Oh, I wasn't trying to sell you on them, slynn41072, just correct the record. It is quite true that PAX availability is an issue, albeit one that will become less serious with time. I was VERY leery of them but have been absolutely delighted so far except for one drawback that no one seems to mention (and that I didn't anticipate). Because PAX tires have essentally no sidewall bulge, there is no cushion if you scrap a curb while parking - thus it is all too easy to damage a wheel. So far my wheels are intact but I have to be exceedingly careful while parking on the street.
  • abinabin Posts: 18
    You don't have to stick with PAX tires providing it is not fit to you.
    Knowing or not knowing this issue is another thing.
    Go with these two vehicles could not be wrong, no vehicle is perfect.
    As you did, I would always want hear something negative about a vehicle.
    I am not saying people promoting a specific vehicle are associated with
    a dealership, and if it is, there is nothing wrong on it. You just have to be careful.
  • " Wearing seat belts is more important than whether the door opens or not in a crash."

    Excellent point. Locking the doors also helps. Combined, your risk of ejection would be minimal. The NHTSA intentionally unlocks doors for their side impact tests, unless an automatic system that is difficult to override is standard.

    It's now a moot point now, anyway. Honda updated the design for 2006 and a retest by the NHTSA no longer indicates any safety concern. The Odyssey retained 5-star ratings.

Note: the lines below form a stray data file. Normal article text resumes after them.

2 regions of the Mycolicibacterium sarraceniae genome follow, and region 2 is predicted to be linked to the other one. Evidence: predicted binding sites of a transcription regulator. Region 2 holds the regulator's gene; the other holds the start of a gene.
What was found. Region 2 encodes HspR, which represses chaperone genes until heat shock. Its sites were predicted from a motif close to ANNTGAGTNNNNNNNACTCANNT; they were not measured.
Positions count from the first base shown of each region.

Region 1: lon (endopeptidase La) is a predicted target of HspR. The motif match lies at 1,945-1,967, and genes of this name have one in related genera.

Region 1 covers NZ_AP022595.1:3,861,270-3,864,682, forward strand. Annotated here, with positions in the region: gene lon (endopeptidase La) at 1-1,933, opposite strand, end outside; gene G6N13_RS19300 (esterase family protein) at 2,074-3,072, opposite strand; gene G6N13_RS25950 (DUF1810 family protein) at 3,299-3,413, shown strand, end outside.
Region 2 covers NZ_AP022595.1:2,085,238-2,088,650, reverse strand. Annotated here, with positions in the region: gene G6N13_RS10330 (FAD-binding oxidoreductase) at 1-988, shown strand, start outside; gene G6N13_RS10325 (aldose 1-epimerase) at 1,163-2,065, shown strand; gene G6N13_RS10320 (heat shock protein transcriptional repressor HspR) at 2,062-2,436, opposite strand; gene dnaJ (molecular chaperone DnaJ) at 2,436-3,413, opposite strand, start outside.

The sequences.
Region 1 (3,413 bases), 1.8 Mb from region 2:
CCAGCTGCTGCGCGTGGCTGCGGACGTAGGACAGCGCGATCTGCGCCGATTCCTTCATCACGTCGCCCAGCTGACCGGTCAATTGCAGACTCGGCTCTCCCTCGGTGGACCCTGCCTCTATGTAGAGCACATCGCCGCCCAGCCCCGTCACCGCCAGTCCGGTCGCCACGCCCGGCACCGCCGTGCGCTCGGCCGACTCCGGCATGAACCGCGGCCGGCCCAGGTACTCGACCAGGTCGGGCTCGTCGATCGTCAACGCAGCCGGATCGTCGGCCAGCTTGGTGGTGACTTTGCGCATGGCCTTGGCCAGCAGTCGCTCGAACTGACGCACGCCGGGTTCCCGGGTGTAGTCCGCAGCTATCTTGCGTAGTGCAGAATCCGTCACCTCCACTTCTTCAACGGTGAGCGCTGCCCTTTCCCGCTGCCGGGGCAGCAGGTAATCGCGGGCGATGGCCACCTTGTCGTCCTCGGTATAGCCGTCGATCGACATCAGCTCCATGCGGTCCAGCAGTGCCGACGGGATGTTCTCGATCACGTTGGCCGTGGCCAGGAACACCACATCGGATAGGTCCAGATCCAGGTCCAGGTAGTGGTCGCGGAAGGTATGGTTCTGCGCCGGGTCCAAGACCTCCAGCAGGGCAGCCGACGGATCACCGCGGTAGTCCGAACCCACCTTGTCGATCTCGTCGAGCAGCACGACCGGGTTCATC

Both vehicles are very safe. Each has advantages. As noted, the Honda has a slightly better rating in the NHTSA frontal driver test and the IIHS head restraint test. The Odyssey also has rollover deploying side curtain airbags with sensors for all seating rows plus standard stability control. Though subjective, many reviews indicate it has somewhat better handling and braking limits. A few hundred more pounds on most models can't hurt in a head-on crash, either. In favor of the Sienna are available features on lower trims like DRLs, auto door locks, tire pressure warning and also better driver's side rear visibility (also subjective). The new turn signal mirrors available on higher trims for 2006 are nice, too. Keep in mind the Sienna also had quadruple 5-star ratings for 2004; the numbers on the NHTSA frontal driver crash test really didn't change greatly and may not be too far from the threshold for 5-stars in any case. From what correspondence I have, it appears that updates to a restraint system to meet new regulations led to the retest in 2005 and possibly the lower score as well.